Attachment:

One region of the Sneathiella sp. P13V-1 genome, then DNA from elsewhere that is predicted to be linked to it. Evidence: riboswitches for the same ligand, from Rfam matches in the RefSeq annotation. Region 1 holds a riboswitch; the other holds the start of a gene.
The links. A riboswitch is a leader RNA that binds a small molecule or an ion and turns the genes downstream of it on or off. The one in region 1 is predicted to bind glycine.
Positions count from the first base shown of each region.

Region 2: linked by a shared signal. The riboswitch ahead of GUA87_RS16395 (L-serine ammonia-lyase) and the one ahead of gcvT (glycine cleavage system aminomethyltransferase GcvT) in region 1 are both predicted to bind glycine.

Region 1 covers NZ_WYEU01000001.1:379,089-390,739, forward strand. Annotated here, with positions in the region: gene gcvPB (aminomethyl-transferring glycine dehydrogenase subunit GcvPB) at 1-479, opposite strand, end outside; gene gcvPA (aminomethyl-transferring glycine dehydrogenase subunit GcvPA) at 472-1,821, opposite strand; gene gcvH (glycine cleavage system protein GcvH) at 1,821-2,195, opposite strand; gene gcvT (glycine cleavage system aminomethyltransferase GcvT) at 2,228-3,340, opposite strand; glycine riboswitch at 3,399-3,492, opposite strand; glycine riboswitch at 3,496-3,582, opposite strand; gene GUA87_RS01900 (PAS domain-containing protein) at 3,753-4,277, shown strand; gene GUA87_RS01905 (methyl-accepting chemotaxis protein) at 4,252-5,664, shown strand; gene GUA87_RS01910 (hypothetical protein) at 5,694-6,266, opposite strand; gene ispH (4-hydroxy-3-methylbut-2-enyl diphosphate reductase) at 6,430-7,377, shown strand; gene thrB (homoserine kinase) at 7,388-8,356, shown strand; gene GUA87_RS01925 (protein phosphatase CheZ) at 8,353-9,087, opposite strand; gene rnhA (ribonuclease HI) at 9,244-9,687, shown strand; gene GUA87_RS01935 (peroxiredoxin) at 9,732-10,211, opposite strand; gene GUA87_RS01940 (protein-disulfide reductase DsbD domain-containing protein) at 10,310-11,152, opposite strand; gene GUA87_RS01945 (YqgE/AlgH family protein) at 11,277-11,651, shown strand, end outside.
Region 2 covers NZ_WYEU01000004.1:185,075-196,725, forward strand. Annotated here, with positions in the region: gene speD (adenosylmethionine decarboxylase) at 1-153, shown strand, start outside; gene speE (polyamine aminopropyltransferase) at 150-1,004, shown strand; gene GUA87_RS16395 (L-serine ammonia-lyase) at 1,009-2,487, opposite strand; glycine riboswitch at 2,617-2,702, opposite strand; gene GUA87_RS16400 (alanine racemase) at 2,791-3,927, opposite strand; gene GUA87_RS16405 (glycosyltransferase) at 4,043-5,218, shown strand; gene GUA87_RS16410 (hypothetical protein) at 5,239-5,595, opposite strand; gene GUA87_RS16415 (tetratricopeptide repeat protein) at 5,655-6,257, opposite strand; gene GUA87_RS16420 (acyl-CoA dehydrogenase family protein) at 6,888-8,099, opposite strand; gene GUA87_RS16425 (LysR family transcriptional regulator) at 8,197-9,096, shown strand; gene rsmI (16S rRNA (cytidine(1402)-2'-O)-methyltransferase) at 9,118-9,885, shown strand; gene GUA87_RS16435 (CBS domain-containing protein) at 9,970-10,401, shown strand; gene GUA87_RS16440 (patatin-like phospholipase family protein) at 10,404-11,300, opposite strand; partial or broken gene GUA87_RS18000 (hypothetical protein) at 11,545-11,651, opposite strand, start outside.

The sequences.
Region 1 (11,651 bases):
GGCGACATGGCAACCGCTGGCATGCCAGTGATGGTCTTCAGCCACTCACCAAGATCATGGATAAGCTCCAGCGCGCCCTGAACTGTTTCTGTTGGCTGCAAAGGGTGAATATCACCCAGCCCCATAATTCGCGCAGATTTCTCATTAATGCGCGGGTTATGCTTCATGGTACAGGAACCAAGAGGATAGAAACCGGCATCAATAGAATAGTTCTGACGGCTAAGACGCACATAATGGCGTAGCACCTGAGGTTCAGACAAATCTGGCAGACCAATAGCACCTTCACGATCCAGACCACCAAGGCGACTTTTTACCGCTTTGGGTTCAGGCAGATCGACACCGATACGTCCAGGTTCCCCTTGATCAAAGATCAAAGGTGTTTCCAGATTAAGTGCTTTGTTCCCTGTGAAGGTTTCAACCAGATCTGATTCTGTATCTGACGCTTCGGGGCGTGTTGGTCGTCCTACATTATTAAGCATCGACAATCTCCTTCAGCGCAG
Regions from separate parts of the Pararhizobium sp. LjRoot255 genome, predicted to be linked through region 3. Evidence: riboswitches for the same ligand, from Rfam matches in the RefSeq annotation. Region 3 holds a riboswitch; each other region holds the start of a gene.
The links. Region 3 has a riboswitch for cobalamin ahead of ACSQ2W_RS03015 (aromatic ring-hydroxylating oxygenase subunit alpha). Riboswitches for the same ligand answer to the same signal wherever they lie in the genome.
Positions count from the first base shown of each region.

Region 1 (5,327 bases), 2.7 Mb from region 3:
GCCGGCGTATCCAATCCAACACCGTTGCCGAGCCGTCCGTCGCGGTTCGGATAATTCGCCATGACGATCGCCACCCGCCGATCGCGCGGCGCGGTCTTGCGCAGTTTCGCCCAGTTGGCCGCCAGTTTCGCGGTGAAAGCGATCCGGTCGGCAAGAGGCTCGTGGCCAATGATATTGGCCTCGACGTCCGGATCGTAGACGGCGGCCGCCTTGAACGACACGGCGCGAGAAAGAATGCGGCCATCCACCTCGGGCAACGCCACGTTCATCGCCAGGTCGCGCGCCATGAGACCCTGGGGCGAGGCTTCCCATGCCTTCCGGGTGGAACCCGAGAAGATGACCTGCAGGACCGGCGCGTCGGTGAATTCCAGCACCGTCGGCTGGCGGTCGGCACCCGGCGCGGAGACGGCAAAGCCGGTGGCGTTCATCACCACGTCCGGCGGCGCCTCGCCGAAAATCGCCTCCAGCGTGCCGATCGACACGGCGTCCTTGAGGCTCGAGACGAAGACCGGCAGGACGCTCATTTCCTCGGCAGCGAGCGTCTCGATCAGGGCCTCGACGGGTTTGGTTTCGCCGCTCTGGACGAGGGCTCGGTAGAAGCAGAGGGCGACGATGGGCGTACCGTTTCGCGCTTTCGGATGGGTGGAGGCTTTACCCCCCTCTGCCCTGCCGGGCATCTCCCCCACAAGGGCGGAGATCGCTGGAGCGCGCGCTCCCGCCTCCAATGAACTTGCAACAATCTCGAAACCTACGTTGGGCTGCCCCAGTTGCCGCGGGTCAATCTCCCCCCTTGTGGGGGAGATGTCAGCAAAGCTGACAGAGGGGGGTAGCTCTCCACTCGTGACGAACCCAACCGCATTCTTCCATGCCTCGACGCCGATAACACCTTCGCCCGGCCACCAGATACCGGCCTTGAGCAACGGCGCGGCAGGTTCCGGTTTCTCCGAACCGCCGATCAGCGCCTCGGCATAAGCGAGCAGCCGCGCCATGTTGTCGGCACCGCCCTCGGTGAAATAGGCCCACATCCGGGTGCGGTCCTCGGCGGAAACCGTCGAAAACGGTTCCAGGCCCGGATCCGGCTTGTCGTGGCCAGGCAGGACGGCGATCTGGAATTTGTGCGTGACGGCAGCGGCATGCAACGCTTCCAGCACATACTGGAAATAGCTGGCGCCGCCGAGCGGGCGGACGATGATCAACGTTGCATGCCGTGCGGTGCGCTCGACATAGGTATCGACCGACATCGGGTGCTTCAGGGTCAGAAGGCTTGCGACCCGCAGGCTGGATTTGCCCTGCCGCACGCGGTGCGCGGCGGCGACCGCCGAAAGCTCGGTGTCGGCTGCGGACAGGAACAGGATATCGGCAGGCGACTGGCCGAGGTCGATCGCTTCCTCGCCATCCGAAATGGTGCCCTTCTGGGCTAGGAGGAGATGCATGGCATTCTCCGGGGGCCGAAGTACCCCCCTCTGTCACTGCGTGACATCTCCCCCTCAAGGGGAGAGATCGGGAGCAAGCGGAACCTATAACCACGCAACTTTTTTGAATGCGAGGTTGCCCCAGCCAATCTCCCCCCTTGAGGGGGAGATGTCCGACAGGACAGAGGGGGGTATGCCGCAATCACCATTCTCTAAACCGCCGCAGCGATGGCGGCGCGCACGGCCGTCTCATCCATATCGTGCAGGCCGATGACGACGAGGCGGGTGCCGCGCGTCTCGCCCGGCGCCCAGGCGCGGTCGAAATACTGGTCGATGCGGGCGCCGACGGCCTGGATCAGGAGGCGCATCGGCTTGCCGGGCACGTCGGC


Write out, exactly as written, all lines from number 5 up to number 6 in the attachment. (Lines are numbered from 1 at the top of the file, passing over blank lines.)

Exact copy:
Region 1 covers NZ_WYEU01000001.1:379,089-390,739, forward strand. Annotated here, with positions in the region: gene gcvPB (aminomethyl-transferring glycine dehydrogenase subunit GcvPB) at 1-479, opposite strand, end outside; gene gcvPA (aminomethyl-transferring glycine dehydrogenase subunit GcvPA) at 472-1,821, opposite strand; gene gcvH (glycine cleavage system protein GcvH) at 1,821-2,195, opposite strand; gene gcvT (glycine cleavage system aminomethyltransferase GcvT) at 2,228-3,340, opposite strand; glycine riboswitch at 3,399-3,492, opposite strand; glycine riboswitch at 3,496-3,582, opposite strand; gene GUA87_RS01900 (PAS domain-containing protein) at 3,753-4,277, shown strand; gene GUA87_RS01905 (methyl-accepting chemotaxis protein) at 4,252-5,664, shown strand; gene GUA87_RS01910 (hypothetical protein) at 5,694-6,266, opposite strand; gene ispH (4-hydroxy-3-methylbut-2-enyl diphosphate reductase) at 6,430-7,377, shown strand; gene thrB (homoserine kinase) at 7,388-8,356, shown strand; gene GUA87_RS01925 (protein phosphatase CheZ) at 8,353-9,087, opposite strand; gene rnhA (ribonuclease HI) at 9,244-9,687, shown strand; gene GUA87_RS01935 (peroxiredoxin) at 9,732-10,211, opposite strand; gene GUA87_RS01940 (protein-disulfide reductase DsbD domain-containing protein) at 10,310-11,152, opposite strand; gene GUA87_RS01945 (YqgE/AlgH family protein) at 11,277-11,651, shown strand, end outside.
Region 2 covers NZ_WYEU01000004.1:185,075-196,725, forward strand. Annotated here, with positions in the region: gene speD (adenosylmethionine decarboxylase) at 1-153, shown strand, start outside; gene speE (polyamine aminopropyltransferase) at 150-1,004, shown strand; gene GUA87_RS16395 (L-serine ammonia-lyase) at 1,009-2,487, opposite strand; glycine riboswitch at 2,617-2,702, opposite strand; gene GUA87_RS16400 (alanine racemase) at 2,791-3,927, opposite strand; gene GUA87_RS16405 (glycosyltransferase) at 4,043-5,218, shown strand; gene GUA87_RS16410 (hypothetical protein) at 5,239-5,595, opposite strand; gene GUA87_RS16415 (tetratricopeptide repeat protein) at 5,655-6,257, opposite strand; gene GUA87_RS16420 (acyl-CoA dehydrogenase family protein) at 6,888-8,099, opposite strand; gene GUA87_RS16425 (LysR family transcriptional regulator) at 8,197-9,096, shown strand; gene rsmI (16S rRNA (cytidine(1402)-2'-O)-methyltransferase) at 9,118-9,885, shown strand; gene GUA87_RS16435 (CBS domain-containing protein) at 9,970-10,401, shown strand; gene GUA87_RS16440 (patatin-like phospholipase family protein) at 10,404-11,300, opposite strand; partial or broken gene GUA87_RS18000 (hypothetical protein) at 11,545-11,651, opposite strand, start outside.